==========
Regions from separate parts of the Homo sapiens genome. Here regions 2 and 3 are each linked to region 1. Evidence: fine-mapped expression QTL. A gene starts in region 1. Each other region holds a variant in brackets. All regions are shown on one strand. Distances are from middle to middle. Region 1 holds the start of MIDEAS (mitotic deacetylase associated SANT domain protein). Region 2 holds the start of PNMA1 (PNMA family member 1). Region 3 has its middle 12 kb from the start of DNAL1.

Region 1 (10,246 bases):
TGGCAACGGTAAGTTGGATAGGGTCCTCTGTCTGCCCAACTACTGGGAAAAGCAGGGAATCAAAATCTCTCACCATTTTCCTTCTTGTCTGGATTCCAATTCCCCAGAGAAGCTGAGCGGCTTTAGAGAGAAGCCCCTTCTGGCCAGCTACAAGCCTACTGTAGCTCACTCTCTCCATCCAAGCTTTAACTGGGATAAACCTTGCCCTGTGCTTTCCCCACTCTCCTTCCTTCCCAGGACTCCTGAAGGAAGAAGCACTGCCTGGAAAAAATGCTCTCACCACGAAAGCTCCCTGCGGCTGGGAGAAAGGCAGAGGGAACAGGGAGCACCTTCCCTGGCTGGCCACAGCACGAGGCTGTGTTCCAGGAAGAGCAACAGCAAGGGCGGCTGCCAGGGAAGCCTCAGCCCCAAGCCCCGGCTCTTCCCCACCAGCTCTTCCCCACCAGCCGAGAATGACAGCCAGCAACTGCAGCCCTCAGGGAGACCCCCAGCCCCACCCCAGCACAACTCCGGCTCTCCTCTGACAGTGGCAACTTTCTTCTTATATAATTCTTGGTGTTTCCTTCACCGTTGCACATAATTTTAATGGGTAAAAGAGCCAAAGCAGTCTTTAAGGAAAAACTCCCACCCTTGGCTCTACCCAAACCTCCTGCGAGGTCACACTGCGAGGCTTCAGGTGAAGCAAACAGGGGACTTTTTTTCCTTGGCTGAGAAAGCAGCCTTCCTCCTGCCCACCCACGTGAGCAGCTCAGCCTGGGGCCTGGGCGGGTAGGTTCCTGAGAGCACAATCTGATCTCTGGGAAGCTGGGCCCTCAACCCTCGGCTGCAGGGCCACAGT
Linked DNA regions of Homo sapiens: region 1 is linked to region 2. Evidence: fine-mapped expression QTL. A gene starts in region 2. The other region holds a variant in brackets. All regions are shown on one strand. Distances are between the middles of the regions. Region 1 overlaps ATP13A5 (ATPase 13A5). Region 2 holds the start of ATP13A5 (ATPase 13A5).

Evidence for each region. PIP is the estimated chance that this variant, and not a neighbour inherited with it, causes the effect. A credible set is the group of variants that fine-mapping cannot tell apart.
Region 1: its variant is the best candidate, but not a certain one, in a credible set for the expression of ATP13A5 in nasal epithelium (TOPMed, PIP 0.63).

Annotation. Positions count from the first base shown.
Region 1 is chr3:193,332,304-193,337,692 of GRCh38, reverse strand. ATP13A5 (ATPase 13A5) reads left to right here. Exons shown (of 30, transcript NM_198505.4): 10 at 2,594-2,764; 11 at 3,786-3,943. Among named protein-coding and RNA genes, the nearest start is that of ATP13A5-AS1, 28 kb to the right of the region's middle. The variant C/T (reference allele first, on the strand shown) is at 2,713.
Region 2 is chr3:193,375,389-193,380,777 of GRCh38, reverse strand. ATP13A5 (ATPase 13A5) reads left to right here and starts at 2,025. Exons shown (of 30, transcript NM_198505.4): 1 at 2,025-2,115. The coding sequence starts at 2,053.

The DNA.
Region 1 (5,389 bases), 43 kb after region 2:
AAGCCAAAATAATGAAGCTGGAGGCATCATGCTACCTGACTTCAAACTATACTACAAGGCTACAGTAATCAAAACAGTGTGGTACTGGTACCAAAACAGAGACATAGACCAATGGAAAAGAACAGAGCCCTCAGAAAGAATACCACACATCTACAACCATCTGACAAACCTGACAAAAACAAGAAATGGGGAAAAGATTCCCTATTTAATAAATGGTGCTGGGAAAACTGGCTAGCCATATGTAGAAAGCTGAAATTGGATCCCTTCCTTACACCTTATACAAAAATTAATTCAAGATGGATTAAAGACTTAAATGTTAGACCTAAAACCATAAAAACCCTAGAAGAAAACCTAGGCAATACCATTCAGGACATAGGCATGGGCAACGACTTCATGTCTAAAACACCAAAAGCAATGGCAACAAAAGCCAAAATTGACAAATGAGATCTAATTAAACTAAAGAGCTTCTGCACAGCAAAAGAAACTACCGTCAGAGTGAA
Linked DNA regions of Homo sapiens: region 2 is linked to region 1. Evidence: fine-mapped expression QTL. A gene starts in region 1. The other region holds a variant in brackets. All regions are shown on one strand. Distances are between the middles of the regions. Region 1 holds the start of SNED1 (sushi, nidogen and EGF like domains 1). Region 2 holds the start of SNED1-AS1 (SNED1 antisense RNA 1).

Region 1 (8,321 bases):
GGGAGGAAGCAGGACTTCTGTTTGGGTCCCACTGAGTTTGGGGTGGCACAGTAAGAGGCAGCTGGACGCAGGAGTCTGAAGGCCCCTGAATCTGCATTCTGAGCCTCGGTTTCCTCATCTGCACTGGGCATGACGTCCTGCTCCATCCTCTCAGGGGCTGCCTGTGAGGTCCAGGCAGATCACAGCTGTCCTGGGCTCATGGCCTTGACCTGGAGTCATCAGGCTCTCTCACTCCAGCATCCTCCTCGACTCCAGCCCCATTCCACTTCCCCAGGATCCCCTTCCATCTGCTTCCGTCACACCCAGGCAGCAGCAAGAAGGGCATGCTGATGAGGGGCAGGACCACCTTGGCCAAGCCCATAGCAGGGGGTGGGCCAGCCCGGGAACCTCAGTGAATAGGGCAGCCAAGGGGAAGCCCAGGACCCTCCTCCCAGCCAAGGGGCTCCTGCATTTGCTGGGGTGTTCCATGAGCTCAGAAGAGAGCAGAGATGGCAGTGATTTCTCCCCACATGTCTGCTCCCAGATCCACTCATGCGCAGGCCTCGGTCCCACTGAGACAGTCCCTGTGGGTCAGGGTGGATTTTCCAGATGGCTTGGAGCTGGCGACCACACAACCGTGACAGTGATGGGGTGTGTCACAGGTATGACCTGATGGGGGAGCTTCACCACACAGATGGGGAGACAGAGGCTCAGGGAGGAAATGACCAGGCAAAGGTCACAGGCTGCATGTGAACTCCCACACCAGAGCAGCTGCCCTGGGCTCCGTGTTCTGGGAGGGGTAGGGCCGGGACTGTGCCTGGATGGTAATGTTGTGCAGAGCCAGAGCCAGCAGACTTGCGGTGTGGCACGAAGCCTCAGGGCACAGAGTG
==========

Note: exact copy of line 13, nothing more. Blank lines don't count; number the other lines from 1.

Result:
Linked DNA regions of Homo sapiens: region 2 is linked to region 1. Evidence: fine-mapped expression QTL. A gene starts in region 1. The other region holds a variant in brackets. All regions are shown on one strand. Distances are between the middles of the regions. Region 1 holds the start of SNED1 (sushi, nidogen and EGF like domains 1). Region 2 holds the start of SNED1-AS1 (SNED1 antisense RNA 1).